The Power of Networks: Ten Ways Schools are Tackling Innovation

By Emily Hamlin and Jason Cummings

Each fall, the OESIS conference in Quincy, Massachusetts, provides the GOA faculty and staff with an invaluable opportunity to share our work. Just as important, however, is the opportunity to connect in person and share a few meals and a lot of good conversation. Whether online or in-person, deep learning is driven by the relationships between and among the teachers and learners who bring them to life. This year we were joined by colleagues Ayako Anderson from Noble and Greenough, Leah Cataldo from Buckingham Browne & Nichols, Matt Memmo from The Episcopal Academy, Jeff Torchon from Germantown Friends School, and Priya Singhvi from Greenhill School.

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Knowing what we know about the value of community and relationships in designing networked, student-centered learning experiences, it was no surprise to see the value of networked teachers, students, and schools emerge as the primary theme at OESIS. Whether it was a teacher’s goals around equipping students with the skills and experiences to excel in a modern workforce or an administrator’s goals around shifting school culture, the most successful approaches to school innovation integrated people, places, and information beyond the scope of the classroom or campus.

In the same vein, many educators are shifting away from siloed, content-focused programs. Whether schools are moving toward competency-based learning or highlighting interdisciplinary collaborations, many are resisting the constraints of traditional disciplines and emphasizing skills like empathy and collaboration. In effect, the need to make our curricula more transdisciplinary and more connected to real-world skills lines up perfectly with the push towards more networked schools.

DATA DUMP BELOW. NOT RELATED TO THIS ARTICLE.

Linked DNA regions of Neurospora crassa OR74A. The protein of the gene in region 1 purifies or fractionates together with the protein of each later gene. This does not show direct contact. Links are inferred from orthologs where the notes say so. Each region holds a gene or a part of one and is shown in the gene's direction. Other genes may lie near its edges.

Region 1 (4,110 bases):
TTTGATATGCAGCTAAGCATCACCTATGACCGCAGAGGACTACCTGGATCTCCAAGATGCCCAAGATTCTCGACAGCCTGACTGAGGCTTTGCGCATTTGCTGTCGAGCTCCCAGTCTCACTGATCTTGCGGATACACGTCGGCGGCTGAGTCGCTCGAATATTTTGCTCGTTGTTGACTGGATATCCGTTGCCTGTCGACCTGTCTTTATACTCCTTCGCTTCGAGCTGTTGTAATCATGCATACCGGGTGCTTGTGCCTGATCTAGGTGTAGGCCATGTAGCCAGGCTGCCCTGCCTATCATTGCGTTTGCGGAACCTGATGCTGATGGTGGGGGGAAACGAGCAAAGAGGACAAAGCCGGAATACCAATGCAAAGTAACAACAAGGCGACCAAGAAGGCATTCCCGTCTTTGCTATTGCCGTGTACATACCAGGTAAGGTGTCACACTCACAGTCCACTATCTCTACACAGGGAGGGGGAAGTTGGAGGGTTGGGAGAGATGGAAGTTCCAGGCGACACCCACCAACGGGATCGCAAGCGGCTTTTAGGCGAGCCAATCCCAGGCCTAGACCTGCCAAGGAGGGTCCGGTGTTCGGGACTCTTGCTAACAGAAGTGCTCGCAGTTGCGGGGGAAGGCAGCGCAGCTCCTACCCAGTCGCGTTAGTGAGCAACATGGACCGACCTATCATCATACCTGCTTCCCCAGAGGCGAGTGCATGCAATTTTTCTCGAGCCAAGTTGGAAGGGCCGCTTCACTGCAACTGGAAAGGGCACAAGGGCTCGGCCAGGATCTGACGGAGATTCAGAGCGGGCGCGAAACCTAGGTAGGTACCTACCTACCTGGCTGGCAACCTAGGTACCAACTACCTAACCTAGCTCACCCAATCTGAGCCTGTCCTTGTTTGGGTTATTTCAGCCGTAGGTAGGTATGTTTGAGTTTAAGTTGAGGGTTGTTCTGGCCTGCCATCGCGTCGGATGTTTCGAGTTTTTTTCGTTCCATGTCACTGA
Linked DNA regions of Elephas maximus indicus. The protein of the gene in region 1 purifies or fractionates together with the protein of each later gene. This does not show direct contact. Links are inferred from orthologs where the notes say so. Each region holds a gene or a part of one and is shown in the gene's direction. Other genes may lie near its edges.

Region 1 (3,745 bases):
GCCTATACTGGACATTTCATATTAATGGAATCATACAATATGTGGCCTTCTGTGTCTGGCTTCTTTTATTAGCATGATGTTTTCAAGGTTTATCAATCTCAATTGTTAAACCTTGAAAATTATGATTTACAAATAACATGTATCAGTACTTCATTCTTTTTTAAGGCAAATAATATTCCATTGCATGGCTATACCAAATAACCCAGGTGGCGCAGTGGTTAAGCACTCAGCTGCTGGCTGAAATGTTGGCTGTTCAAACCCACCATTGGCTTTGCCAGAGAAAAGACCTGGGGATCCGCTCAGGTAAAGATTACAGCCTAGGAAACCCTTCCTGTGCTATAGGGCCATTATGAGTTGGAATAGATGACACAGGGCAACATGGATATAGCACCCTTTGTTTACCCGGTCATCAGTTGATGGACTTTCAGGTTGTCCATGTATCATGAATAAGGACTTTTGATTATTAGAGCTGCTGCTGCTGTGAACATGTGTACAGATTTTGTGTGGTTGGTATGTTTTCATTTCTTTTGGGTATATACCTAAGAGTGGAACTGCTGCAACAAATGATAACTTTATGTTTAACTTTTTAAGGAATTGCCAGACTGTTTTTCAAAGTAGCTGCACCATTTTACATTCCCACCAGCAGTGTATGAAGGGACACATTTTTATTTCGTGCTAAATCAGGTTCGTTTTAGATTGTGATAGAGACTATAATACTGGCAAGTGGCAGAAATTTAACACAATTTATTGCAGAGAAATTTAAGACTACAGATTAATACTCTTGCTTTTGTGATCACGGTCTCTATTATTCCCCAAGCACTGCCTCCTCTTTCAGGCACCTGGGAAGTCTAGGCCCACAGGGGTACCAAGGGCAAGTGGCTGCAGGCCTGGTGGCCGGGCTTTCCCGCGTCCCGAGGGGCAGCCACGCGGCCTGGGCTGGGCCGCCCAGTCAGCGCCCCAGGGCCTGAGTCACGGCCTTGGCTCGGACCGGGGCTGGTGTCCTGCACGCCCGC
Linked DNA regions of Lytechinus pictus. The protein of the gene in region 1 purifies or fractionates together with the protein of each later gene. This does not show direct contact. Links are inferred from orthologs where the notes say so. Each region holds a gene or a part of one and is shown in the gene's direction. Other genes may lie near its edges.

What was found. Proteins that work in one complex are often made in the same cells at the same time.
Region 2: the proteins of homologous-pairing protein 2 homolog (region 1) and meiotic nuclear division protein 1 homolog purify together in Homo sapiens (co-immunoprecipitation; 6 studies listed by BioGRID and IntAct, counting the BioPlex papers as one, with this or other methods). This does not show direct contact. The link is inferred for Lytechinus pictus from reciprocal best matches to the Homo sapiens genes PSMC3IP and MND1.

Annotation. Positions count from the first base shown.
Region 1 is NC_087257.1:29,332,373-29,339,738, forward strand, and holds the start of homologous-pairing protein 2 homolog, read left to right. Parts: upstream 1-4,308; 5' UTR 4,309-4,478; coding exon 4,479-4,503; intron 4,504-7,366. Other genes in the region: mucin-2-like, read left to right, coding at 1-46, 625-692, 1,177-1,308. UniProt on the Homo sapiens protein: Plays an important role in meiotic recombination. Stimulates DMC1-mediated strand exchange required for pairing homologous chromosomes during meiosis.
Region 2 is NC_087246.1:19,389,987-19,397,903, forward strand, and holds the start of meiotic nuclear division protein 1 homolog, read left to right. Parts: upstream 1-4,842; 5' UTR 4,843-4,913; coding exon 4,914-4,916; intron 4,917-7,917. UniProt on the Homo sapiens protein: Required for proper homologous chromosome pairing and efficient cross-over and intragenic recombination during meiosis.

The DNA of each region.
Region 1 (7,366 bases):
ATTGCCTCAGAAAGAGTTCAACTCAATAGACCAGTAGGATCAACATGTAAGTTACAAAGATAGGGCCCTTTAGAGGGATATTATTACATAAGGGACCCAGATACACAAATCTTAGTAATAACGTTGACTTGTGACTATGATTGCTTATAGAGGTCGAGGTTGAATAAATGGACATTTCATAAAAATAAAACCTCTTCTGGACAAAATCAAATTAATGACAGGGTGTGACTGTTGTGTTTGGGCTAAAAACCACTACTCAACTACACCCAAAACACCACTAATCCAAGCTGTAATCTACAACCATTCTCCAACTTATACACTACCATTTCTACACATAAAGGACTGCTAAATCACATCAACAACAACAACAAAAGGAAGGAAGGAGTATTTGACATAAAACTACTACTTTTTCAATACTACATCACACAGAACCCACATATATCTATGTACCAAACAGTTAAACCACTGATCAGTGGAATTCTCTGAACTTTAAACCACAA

Integrated Media students at Oakridge School in Arlington, TX partner with local business and offer free marketing in exchange for an opportunity to develop technical skills and test their products a public audience.

Integrated Media students at Oakridge School in Arlington, TX partner with local business and offer free marketing in exchange for an opportunity to develop technical skills and test their products a public audience.

Ten innovative, networked approaches to learning we saw at OESIS:

  • Nate Green, teacher at the Flint Hill School in Oakton, VA shared a tool he created called Social Media Marketplace to help students pursue passion driving learning by designing their networks for learning on social media.
  • Brent Powell and Marco Masoni from The Derryfield School spoke about how partnering with contests, organizations, and universities like UNH have supported their efforts to provide a platform for students to share their solutions to authentic problems initiated by public design challenges.
  • English teacher Jared Colley of The Oakridge School and Joel Garza from Greenhill School, described how they constructed an organic network of local English teachers with the purpose of bringing students together to discuss literature and design immersive experiences across campuses.
  • Melissa Triebwasser from Oakridge School described how she created an authentic opportunity for students to practice technical and entrepreneurial skills for their Integrated Media Course by pairing local businesses, interested in free marketing, with students eager to have a real audience for their work.